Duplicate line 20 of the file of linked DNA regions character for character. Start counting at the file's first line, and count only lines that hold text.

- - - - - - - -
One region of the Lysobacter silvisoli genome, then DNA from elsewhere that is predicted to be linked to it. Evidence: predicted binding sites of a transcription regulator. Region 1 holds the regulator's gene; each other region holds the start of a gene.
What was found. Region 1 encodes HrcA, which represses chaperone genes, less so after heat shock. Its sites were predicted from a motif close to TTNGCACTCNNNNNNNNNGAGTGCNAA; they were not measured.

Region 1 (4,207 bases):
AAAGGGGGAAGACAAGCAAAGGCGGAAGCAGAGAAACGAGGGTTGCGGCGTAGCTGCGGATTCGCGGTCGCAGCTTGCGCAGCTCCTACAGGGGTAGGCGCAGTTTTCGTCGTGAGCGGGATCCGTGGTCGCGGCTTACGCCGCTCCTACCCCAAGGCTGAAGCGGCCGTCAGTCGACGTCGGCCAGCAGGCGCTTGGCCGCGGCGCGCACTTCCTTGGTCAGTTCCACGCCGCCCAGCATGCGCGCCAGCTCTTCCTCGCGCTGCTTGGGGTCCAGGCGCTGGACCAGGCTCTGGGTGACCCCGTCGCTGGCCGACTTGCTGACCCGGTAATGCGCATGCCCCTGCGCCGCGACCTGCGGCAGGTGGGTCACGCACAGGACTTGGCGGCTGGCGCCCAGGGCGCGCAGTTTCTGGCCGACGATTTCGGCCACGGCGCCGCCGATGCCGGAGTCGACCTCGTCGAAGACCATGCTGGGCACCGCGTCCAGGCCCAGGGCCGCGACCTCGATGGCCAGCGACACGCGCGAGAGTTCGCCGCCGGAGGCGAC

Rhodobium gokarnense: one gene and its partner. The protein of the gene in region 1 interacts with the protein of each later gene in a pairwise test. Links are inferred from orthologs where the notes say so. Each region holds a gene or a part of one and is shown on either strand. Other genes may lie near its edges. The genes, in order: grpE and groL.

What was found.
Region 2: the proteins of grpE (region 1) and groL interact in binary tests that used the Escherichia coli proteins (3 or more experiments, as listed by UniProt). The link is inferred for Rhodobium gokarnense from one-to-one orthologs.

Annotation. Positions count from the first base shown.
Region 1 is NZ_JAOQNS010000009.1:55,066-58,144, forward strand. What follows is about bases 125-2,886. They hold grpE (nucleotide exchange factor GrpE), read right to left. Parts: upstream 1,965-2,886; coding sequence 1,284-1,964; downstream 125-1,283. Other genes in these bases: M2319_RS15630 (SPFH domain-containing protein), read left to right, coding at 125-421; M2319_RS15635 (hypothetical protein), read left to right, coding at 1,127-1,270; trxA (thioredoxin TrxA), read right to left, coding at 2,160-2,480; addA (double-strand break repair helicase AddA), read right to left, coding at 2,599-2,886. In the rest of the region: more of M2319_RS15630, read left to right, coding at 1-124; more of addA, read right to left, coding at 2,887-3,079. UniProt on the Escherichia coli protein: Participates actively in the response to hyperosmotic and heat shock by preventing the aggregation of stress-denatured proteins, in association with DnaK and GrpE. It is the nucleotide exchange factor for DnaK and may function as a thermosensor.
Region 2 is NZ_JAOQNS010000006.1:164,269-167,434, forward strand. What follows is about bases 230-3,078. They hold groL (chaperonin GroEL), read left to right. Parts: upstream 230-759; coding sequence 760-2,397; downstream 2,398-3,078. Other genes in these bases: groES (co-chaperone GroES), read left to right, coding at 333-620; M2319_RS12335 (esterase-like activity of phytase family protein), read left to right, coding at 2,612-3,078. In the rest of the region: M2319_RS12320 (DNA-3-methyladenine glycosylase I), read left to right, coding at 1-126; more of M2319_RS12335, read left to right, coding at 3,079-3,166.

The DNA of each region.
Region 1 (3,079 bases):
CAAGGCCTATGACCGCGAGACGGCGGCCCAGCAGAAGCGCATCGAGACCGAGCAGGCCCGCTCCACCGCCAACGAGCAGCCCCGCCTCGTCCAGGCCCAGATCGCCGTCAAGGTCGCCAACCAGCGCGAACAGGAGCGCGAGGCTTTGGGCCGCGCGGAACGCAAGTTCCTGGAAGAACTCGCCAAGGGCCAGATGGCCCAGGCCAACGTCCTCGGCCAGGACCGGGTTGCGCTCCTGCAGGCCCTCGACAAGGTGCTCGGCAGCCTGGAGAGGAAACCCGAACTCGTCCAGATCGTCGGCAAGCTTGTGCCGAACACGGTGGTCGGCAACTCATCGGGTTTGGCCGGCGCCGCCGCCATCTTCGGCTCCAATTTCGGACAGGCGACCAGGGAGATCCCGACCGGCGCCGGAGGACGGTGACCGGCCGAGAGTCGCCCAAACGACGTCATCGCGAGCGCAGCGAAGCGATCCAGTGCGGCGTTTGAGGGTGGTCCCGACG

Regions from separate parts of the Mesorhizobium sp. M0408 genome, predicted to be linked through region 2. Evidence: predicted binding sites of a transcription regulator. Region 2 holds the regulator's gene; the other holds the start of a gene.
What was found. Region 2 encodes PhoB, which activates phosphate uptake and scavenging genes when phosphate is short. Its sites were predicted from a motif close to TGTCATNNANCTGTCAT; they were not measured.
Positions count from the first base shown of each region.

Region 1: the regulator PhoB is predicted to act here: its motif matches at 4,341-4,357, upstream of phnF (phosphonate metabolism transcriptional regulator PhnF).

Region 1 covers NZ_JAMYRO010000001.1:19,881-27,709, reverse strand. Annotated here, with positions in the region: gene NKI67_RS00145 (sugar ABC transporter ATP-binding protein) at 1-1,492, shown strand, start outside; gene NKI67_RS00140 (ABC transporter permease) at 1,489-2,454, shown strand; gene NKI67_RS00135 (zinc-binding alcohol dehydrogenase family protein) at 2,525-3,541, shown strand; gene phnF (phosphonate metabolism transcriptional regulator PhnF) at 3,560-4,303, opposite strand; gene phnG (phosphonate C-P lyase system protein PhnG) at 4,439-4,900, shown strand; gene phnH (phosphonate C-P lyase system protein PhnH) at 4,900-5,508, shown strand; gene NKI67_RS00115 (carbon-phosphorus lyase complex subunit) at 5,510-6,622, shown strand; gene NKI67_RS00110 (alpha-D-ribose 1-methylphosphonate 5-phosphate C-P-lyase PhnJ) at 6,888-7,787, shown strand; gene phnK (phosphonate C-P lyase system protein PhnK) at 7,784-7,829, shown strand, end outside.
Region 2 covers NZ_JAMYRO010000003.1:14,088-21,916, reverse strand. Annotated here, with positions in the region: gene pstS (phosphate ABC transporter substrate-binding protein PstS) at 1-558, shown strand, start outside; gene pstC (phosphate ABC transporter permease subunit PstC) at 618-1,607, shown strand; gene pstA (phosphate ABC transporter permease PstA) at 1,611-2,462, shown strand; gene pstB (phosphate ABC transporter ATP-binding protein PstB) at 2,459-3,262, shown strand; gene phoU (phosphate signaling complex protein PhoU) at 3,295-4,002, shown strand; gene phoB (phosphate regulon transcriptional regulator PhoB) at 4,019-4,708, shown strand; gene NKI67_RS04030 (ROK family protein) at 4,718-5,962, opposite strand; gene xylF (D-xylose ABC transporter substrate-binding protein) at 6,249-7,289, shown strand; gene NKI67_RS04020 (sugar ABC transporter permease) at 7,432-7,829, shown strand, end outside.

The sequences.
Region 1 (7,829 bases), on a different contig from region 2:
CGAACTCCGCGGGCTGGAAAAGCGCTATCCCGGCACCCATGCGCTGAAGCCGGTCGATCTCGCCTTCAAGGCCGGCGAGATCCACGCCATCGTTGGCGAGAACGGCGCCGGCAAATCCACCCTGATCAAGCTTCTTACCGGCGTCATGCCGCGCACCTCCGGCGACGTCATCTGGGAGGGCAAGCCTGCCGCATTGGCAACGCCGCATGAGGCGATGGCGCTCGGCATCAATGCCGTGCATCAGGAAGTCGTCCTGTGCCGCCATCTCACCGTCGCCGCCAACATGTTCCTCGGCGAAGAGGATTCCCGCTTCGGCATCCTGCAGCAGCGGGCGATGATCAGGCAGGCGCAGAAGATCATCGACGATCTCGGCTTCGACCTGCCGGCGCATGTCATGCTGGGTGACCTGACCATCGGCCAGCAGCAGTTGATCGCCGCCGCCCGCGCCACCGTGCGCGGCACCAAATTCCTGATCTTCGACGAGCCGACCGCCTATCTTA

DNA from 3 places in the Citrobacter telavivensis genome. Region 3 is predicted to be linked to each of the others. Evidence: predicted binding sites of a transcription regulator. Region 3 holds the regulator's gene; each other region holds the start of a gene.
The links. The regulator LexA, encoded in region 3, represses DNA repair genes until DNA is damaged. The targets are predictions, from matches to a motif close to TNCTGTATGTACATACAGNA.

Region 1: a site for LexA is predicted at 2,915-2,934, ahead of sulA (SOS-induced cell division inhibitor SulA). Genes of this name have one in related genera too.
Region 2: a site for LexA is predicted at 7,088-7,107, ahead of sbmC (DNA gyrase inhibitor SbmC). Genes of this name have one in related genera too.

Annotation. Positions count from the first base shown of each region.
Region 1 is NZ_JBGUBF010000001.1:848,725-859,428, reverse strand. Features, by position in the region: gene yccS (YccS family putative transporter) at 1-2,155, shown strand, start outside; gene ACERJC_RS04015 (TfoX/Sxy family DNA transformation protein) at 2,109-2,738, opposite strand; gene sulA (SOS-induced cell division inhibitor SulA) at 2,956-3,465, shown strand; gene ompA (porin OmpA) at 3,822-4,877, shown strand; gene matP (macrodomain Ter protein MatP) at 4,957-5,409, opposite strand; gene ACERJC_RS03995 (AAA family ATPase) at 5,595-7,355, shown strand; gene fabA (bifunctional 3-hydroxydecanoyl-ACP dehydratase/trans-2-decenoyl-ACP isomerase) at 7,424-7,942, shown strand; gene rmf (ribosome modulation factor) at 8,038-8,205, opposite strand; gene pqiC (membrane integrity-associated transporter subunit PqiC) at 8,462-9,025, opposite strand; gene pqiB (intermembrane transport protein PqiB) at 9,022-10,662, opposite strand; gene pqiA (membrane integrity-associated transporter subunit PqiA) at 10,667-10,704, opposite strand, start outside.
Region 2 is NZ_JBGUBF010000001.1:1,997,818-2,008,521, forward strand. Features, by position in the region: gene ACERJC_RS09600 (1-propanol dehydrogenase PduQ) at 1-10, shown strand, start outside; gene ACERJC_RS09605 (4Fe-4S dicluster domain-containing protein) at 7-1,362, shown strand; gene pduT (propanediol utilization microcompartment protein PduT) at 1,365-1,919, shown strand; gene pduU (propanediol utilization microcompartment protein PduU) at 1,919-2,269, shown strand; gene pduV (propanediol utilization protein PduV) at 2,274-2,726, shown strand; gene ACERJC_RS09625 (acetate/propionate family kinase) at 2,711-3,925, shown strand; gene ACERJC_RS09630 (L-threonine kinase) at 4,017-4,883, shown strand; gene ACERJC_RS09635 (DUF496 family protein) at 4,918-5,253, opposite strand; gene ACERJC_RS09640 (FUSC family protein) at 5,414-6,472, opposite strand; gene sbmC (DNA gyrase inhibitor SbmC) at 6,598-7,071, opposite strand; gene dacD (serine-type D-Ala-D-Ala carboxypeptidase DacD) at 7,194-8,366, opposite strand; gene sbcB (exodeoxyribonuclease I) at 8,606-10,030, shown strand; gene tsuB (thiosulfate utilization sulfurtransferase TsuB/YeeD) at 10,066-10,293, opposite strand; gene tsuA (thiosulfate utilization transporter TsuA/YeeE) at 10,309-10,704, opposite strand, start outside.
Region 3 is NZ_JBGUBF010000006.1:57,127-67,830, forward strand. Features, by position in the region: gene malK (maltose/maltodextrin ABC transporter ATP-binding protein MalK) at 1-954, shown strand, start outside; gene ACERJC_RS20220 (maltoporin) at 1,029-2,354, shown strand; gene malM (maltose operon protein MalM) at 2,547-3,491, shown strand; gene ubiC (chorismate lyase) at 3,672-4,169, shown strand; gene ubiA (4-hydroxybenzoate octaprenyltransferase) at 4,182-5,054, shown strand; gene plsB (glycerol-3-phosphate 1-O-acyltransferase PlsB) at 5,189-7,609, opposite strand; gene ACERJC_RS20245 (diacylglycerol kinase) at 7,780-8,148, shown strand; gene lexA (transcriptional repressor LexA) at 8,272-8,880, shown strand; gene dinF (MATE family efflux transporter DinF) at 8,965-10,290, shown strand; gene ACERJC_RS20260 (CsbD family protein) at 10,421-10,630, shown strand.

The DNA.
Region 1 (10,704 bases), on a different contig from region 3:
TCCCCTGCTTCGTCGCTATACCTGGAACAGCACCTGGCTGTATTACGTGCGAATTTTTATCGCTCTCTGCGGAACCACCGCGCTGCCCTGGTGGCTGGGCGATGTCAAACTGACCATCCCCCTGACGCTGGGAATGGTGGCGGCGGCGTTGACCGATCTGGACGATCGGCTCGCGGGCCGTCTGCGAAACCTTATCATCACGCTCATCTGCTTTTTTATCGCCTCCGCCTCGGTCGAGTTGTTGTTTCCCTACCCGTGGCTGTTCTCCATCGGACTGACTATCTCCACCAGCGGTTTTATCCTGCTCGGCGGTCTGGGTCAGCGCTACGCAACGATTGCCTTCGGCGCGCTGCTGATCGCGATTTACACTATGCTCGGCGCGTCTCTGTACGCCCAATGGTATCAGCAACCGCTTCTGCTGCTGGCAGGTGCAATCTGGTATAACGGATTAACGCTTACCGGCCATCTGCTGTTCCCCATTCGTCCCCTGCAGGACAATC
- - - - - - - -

The sequences.